In other words, recruiters of jihadists should start by emphasizing the “good stuff” first, the “lure” — the future glory, supremacy and fulfillment of every lustful wish, such as virgins in heaven. Later, they should threaten the recruits with “terror” and shame — the consequence if they fail to participate in jihad.

Part of the tarhib or “terrorizing” side of this doctrine is to make a cruel example of those who do not comply with the requirements of Islam. That is the reason Muslim countries such as Saudi Arabia and Iran, and entities such as ISIS, intentionally hold ceremonial public beheadings, floggings, and amputation of limbs. Countries such as Egypt, Jordan, and Turkey are more discrete, but they tolerate and support honor killings; killing apostates; beating women and children, and torture and murder in their jails. The doctrine of targhib and tarhib is alive and well, not just in Islamic theocracies but also in the so-called “moderate” Muslim countries.

Islam has been using these “pleasure and pain” brainwashing techniques, and cruel and unusual punishment, from its inception and until today. While the Bible — the Western Judeo-Christian tradition — is in harmony with, and nurtures, kindness in human nature, Islam does the opposite: it uses the human instincts for self-preservation and survival to break the people’s will and brainwash them into slavish obedience.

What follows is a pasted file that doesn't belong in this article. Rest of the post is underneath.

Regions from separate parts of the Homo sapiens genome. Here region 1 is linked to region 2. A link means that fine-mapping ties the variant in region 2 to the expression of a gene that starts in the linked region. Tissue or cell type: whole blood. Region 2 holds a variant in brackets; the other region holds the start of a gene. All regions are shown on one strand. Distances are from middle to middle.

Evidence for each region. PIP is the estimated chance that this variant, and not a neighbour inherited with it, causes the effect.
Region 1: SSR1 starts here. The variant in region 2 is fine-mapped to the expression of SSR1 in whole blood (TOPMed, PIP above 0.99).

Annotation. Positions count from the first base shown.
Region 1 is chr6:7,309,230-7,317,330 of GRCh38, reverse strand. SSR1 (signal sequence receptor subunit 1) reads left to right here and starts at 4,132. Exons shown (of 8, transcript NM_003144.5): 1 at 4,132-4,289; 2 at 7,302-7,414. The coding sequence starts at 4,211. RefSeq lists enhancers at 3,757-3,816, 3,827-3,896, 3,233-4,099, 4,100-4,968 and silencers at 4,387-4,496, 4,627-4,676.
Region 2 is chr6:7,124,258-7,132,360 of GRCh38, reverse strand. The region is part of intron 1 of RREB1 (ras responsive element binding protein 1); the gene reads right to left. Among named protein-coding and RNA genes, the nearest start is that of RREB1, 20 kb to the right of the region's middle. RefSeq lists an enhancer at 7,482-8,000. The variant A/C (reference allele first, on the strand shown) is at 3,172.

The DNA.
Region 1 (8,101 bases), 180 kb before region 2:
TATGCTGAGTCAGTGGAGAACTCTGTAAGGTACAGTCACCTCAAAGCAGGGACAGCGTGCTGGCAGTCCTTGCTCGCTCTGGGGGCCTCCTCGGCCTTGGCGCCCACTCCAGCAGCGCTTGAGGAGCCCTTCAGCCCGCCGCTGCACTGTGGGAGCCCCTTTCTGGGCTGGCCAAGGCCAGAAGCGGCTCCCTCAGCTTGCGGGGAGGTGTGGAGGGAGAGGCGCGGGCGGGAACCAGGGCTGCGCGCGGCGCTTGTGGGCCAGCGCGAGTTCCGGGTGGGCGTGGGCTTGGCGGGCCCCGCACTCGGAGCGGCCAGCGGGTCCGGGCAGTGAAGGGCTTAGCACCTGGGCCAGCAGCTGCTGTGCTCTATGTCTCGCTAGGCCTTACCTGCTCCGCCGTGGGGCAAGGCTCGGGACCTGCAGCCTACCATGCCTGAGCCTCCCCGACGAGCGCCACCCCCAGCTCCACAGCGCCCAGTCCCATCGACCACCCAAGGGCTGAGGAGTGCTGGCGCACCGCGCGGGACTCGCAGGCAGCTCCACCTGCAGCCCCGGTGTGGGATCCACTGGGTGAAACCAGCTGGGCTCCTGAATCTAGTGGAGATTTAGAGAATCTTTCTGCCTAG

Like the majority of Muslims, I never heard of this foundational Islamic doctrine when I was growing up in Egypt, but have felt the impact of this doctrine on my life — in every aspect of Islamic culture; in Islamic preaching, in my Islamic family relations; in how Islamic governments operate and how people of authority, in general, treat the people under them.

The Islamic doctrine of “lure and terror” has produced a culture of toxic extremes: distrust and fear, pride and shame, permission to lie (“taqiyya“), and rejecting taking responsibility for one’s actions.

Having lived most of my life under Islam, I am sad to say that people the West calls “moderate Muslims” are frequently, in fact, citizens who have learned to live with and accept terror as normal. For centuries, many have made excuses for terror, condemned victims of terror, remained silent or equivocal, and have even compromised with the terrorists to survive. The Islamic culture in which I lived looked the other way when women were beaten. When girls were honor-murdered, the question was “what did she do?” instead of “how could that be?” When Christians were killed and persecuted, many blamed the Christians for their own persecution at the hands of Muslims. The normal Islamic response to terror became: “None of my business.”